MARCO ISLAND — Soap opera star Walt Willey left the manicured streets of Pine Valley for the rough-and-tumble frontier along America's Old West this weekend. Willey brought his one-man show "Wild Bill: An Evening with James Butler Hickok" to Marco Island for a four-night run with the Island Players.
Willey and Island Players co-founder Pat Berry have worked together for years on the annual SoapFest event. Willey serves on the Island Players advisory board and lent a hand during the group's inaugural production, "A Bad Year for Tomatoes."
The actor brought "Wild Bill" to Marco Island as part of a workshop process for the show, revealing to the audience that he'd only finalized this version of the script a week ago. He performs the show as a staged reading, occasionally using an open script placed on either the saloon set's bar or wooden table.
A gifted actor, Willey transforms himself into the lawman. Grey pinstriped pants tuck into knee-high leather cavalry boots. A natty vest with a subtle teardrop pattern buttons over a black tie. Colt 1851 Navy revolvers tuck into a black leather belt that hangs low on the hips. Flowing locks complete the look (even fooling some of the audience). Mary Still at Western Costume created the ensemble, with Jennifer Aspinall aiding Willey on make-up and hair.
Willey delves into Hickok's fascinating past with obvious passion, sparked by discovering they were both born in LaSalle County, Illinois. Over the course of two-plus hours, he runs through Hickok's career as a lawman, his childhood, the women, adventures during the Civil War, the women, sharpshooting, the women and his death by the hand of Jack McCall. Some of this might be familiar to viewers of HBO's profanity-filled "Deadwood;" the show sought out Keith Carradine to bring the character's Dakota Territory years to life during that drama's first season.
Hickok proves a marvelous subject for a one-man character study. Willey, having written the show and planned the performance, knows the rhythms of the material intimately. He also understands how to move on stage - from the bar for a "taste" of whiskey to table for poker chips or back to the bar for more liquor. His storytelling skills - even when he's using his notes - keep the audience entranced.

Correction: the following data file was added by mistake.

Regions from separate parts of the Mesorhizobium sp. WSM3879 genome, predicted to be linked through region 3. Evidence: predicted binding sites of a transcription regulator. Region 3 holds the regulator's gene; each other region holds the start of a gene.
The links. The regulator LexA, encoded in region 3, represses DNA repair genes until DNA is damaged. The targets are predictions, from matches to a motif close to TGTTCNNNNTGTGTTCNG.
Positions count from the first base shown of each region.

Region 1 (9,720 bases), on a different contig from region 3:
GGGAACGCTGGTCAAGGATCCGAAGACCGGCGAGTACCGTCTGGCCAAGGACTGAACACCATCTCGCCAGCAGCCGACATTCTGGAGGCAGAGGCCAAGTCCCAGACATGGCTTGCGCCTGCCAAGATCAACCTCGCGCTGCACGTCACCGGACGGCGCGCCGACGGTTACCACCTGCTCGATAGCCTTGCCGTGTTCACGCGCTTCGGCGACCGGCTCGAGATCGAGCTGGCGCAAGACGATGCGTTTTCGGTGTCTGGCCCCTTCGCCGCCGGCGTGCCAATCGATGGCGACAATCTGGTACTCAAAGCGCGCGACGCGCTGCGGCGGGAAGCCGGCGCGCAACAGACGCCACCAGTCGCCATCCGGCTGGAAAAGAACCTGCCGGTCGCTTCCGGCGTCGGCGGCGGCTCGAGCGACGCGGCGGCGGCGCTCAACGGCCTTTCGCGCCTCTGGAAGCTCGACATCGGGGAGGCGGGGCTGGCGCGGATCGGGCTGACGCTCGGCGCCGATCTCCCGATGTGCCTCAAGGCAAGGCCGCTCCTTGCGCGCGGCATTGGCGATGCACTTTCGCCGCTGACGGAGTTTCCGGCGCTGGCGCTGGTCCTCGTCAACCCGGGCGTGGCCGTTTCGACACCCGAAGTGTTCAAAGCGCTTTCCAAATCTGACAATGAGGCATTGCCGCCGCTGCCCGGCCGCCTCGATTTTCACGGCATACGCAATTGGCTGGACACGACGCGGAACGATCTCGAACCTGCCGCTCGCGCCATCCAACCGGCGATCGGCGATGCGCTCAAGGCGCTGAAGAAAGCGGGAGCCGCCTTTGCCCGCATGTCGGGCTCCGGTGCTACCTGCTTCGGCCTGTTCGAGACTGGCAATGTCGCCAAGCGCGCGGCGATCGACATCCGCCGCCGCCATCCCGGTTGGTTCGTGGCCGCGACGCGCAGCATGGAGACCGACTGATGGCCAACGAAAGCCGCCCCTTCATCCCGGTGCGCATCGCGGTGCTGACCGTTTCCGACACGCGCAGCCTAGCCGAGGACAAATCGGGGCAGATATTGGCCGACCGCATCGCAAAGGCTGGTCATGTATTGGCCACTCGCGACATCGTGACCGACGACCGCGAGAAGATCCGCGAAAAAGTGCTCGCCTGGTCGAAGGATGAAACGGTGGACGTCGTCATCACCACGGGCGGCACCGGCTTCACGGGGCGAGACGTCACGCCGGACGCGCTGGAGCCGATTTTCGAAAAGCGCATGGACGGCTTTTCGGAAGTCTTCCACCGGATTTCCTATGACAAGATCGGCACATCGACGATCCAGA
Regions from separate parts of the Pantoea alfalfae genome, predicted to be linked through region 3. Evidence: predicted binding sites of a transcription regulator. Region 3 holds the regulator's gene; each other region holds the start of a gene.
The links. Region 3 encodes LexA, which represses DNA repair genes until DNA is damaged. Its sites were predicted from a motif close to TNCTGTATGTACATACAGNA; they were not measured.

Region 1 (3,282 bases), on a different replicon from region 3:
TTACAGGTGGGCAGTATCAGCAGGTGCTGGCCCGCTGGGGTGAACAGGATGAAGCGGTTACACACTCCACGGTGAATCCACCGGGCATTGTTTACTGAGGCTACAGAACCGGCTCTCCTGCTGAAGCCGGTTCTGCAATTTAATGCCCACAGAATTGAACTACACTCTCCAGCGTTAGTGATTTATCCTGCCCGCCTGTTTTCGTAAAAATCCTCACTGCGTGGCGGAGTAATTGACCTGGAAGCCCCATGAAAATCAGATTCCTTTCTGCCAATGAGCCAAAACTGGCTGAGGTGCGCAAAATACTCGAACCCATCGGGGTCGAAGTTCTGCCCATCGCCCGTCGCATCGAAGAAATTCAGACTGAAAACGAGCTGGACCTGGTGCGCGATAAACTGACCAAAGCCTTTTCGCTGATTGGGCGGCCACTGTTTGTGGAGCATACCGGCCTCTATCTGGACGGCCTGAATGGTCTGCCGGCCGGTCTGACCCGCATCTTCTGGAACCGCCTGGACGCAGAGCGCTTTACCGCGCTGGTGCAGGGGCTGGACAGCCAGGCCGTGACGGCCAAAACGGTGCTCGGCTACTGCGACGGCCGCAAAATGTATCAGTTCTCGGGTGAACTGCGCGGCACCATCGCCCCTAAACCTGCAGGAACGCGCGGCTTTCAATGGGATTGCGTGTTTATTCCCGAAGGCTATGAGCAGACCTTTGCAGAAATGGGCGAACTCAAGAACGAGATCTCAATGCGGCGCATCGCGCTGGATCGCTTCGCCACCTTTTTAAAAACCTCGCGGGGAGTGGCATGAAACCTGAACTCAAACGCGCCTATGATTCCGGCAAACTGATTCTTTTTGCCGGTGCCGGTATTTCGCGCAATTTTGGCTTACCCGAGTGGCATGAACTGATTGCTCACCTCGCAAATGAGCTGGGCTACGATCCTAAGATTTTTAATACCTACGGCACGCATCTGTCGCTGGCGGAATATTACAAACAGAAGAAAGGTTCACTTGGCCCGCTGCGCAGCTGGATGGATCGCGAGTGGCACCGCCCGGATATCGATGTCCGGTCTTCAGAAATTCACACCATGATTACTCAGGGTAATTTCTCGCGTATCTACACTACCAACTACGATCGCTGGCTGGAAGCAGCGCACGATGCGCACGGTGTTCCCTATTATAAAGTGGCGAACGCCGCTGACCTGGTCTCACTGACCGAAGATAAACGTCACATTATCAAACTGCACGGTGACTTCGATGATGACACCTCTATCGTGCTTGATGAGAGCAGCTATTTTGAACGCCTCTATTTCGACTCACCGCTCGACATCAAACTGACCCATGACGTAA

Willey crafts an engrossing picture. Hickok emerges as what Willey calls "the first media celebrity - the first Kardashian." In a series of anecdotes, he lays out how Hickok's reputation as a sharpshooter, lawman, scout and gambler was built - and how the man himself tried to stick to certain moral code. Willey also digs into Hickok's past, trying to illustrate how the man's values were formed.
Moving forward, the show - obviously a work in progress - will need some judicious pruning and shaping. In his enthusiasm for the subject matter, Willey throws everything in the prarie, plus the kitchen sink at the audience. The actor has to decide which anecdotes strengthen the narrative, which ones might best entertain audiences and which ones might be jettisoned.
Willey explores a variety of topics and themes, although only Hickok's determined personal code of honor - that he "never killed a man that didn't need killing" - really shines through. Willey also tries to separate fact from fiction regarding Hickok's many deeds; this might prove fertile ground for future exploration, along with the sharpshooter's moving struggle with blindness.
Willey has solid comedic skills (he's toured comedy clubs, including Captain Brien's Off the Hook); I'd like to see him take the show's humor even farther. Every line about "the women" got laughs.
While I personally dislike audience participation, I think it may work in this case, especially if Willey uses the character's gruff drawl. During the post-show talkback, the women in the audience especially loved being mock-grilled in the Hickok voice. Willey also danced with an audience member, bidding her farewell to her retreating figure with "I love to watch you go..."
Length of the piece may also be a factor. The first act, while certainly entertaining, stretches for an hour. There's no real climb to a dramatic peak at intermission, nor indeed through much of the show. Either trimming the production to a straight 90 minutes, or two taut 45-minute halves may work. Willey's storytelling skills are beyond reproach, but I'd prefer some sort of emotional journey to keep the event from feeling like a pure history lesson.
Willey has certainly started far down the road of crafting a vivid, well-rounded and robust character - one that's well-known, well-loved and singularly fascinating to watch. His James Butler Hickok captures imaginations and the portrayal builds a world of sharpshooters, gunslingers, Indians and horses that sweep audiences into the wild prairies of the Old West. Just don't sit with your back to the door.
Did you watch "Deadwood?" What did you think? Email me, email@example.com, find me on Twitter at @napleschris or read my Stage Door theater blog. You can also sign up to receive the Stage Door blog via email.